Franks Hall

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Franks Hall in Horton Kirby, Kent, (grid reference TQ 555 677) is a large Elizabethan country house, completed in 1591.[1] The Grade I listed[2] building is now used both as a business premises and a licensed wedding venue for civil ceremonies.


Franks Hall pictured in Francis Orpen Morris's County Seats of the Noblemen and Gentlemen of Great Britain and Ireland (1867)

A former manor house had been built on the opposite bank of the River Darent in 1220 by the Frankish family. When the Frankish family died out in the fifteenth century the property passed to the Martin family. The house was inherited by Lancelot Bathurst in the reign of Elizabeth I. Bathurst built the surviving building on a new site in 1591. Bathurst died in 1594, and the house passed to his son Randolph and then to his son Sir Edward Bathurst. The house passed to Sir Thomas Bathurst and on his death in 1688 passed to his son Francis Bathurst and then on the death of Francis in 1738 to his daughter Beronice. She died in 1748 and the house was left to her daughter Susan, and via her to her husband John Tasker, a solicitor from Dartford. The Taskers had no children.[3]

After Susan died, Tasker remarried and lived in Franks Hall until his death in 1796. The house passed to his wife, who lived in it until her death in 1814. At this date, the house passed to Tasker's niece, a Yorkshirewoman who took little interest in the property. In the 1850s, Franks Hall was sold to a farmer by the name of Ray. Under Ray's ownership, the building was used as a barn, and it soon began to decay. Ray died in 1860 and in 1861 Robert Bradford became the owner. Bradford had the house rebuilt, and changed internally. In 1877, Franks Hall was put up for auction. It was withdrawn at £65,000 as the reserve of £75,000 had not been met. It was later sold by private treaty for £70,000 to Frederick Power. The estate at this time was 446 acres (180 ha) in extent.[3]

In 1883, the property was sold to Vavasour Earle. He built a picture gallery at the end of the lime avenue. This building was largely destroyed by incendiary bombs during the Second World War and only the walls remain now. Earle emigrated to America in 1910, and the house was bought by Lord Bathurst, thus returning to the family 153 years after it was lost to the Bathursts. Lord Bathurst gave Franks Hall to his son Lord Apsley in 1923 as a wedding present. The Apsleys only lived in Franks Hall for a few months and it then stood empty for about ten years. It was sold to Morris Wheeler, a wealthy draper and property owner from Bexley.[3] During the Second World War, Franks Hall was used as a maternity home.[4] Wheeler died in 1962 and his widow lived in the house until her death in 1977.[3]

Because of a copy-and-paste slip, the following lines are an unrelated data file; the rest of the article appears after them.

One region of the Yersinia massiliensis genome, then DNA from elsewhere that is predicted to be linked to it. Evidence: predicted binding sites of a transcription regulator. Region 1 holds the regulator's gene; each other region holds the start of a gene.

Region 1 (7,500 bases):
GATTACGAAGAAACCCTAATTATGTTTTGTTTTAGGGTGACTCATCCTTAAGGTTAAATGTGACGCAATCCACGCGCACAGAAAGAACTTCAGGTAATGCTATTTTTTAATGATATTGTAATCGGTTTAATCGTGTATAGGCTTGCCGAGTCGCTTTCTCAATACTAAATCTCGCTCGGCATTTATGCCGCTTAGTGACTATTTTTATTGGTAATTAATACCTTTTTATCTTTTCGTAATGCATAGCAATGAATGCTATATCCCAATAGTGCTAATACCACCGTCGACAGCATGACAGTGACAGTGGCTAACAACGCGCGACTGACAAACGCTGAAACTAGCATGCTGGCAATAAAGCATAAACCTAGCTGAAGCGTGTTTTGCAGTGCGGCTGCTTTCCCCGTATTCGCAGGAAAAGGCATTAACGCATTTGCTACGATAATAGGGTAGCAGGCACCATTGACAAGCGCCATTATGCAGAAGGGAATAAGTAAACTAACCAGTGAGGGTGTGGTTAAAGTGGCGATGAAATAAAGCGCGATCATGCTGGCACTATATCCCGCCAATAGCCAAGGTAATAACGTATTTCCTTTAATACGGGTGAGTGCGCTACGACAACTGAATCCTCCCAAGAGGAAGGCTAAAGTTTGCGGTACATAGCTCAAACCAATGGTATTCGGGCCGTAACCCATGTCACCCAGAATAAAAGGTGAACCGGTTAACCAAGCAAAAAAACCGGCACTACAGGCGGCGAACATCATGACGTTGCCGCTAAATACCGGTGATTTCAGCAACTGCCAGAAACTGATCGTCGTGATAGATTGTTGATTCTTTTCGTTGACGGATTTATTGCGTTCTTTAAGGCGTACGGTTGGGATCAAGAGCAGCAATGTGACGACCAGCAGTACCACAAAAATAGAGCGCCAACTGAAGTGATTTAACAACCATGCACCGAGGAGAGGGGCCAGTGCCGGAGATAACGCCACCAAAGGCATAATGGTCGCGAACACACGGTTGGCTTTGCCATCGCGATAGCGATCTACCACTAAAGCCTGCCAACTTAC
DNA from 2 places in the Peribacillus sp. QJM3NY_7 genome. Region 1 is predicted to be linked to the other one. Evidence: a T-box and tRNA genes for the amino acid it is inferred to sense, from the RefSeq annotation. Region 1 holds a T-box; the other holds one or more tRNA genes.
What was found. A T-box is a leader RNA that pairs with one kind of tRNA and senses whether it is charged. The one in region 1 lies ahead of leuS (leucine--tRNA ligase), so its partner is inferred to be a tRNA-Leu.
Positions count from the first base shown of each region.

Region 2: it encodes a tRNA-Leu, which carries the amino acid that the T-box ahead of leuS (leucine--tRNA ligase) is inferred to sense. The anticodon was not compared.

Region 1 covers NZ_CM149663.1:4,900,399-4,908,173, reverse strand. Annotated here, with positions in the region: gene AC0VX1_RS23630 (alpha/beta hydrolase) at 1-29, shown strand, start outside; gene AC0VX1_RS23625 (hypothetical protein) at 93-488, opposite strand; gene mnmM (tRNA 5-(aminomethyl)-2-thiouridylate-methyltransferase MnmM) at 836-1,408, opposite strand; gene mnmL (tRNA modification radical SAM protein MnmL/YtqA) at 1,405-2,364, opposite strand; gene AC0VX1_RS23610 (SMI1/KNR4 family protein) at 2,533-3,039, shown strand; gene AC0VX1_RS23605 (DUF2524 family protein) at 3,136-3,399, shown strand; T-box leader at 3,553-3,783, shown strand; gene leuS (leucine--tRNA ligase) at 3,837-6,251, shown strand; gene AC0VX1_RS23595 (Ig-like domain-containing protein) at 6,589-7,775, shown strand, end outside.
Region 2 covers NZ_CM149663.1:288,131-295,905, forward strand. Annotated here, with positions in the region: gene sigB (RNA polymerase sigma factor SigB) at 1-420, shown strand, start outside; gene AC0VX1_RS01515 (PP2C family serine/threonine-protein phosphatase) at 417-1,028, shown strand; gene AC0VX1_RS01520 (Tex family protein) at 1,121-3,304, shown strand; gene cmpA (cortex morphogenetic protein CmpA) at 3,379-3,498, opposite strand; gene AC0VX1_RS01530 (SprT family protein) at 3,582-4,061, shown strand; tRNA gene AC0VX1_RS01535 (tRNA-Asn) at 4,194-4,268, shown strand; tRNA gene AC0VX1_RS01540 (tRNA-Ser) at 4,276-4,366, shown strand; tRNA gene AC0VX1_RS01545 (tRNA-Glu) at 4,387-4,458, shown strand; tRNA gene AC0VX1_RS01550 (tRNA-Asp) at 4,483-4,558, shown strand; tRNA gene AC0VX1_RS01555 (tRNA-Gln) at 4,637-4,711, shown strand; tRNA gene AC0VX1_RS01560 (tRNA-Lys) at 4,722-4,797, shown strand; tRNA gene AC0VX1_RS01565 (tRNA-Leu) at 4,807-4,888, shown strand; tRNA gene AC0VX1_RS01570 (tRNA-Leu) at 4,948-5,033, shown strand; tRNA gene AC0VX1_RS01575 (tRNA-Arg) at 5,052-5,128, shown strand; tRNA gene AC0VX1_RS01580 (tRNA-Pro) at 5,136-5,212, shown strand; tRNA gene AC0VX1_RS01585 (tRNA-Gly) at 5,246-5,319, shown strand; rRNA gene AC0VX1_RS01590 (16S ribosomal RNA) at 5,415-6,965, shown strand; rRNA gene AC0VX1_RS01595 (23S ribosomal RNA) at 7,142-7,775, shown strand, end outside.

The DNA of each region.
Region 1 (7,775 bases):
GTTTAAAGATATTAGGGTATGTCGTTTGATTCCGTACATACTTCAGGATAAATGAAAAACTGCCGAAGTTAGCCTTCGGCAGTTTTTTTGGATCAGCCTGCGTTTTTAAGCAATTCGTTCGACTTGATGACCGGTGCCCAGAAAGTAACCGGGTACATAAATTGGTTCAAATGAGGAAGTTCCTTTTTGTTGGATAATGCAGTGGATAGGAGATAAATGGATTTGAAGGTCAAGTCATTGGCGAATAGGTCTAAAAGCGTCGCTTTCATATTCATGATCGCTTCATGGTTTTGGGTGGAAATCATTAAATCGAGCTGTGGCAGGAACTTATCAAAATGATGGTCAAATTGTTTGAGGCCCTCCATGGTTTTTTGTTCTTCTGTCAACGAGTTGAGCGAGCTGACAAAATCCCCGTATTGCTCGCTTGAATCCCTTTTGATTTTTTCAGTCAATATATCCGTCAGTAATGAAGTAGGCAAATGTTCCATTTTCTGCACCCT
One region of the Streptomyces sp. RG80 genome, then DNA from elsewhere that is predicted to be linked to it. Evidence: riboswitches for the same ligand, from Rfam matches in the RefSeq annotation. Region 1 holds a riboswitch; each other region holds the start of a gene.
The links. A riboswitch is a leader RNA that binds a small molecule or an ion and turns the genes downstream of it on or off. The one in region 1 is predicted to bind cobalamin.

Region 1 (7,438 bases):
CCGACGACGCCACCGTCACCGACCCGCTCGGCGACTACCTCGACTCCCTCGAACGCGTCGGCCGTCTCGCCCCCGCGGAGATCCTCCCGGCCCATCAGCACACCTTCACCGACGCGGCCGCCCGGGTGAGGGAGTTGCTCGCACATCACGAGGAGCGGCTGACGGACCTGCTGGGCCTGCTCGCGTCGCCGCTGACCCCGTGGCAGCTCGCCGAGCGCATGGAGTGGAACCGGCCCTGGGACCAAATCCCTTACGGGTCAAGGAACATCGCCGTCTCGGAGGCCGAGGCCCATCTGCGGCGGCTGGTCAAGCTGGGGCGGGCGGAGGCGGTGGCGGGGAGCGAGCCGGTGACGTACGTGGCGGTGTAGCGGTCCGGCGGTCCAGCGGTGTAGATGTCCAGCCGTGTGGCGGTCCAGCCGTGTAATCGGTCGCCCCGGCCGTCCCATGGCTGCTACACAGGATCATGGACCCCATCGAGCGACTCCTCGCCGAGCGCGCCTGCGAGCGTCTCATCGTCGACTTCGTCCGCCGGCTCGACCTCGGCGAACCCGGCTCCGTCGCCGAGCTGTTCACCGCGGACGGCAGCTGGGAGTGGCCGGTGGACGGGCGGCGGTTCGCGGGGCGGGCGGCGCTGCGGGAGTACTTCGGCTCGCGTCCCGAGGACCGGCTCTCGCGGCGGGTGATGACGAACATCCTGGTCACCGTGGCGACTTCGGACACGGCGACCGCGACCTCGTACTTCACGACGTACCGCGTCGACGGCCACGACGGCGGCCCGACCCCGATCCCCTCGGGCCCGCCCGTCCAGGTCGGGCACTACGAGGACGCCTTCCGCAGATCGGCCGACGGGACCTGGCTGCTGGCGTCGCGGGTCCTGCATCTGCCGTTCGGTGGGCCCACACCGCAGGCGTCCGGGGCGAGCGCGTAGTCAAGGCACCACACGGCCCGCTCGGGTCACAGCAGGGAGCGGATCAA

The house was purchased by Michael Berry, who lived in it until 1980 when it was sold to Findlay Publications Ltd who restored it for use as their headquarters. The estate by this time had been reduced to 88 acres (36 ha) in extent. The stable block was also purchased and converted to offices. In 2005, Franks Hall was sold to Transcribe Thames Group, who use the building as their headquarters. The country house is also licensed for civil wedding ceremonies and hosts wedding breakfasts and receptions.[3]

The house is currently up for sale again, with the Estate Agents "Knight Frank".


  1. ^ The date 1591 in incorporated in a plasterwork ceiling
  2. ^ "Franks Hall, Franks Lane, Horton Kirby and South Darenth". English Heritage. Retrieved 28 December 2008. 
  3. ^ a b c d e "A brief history of Franks Hall". Transcribe Thames Group. Retrieved 28 December 2008. 
  4. ^ "Buildings". Horton Kirby and South Darenth. Retrieved 28 December 2008. 

Coordinates: 51°23′17″N 0°14′01″E / 51.3880°N 0.2336°E / 51.3880; 0.2336

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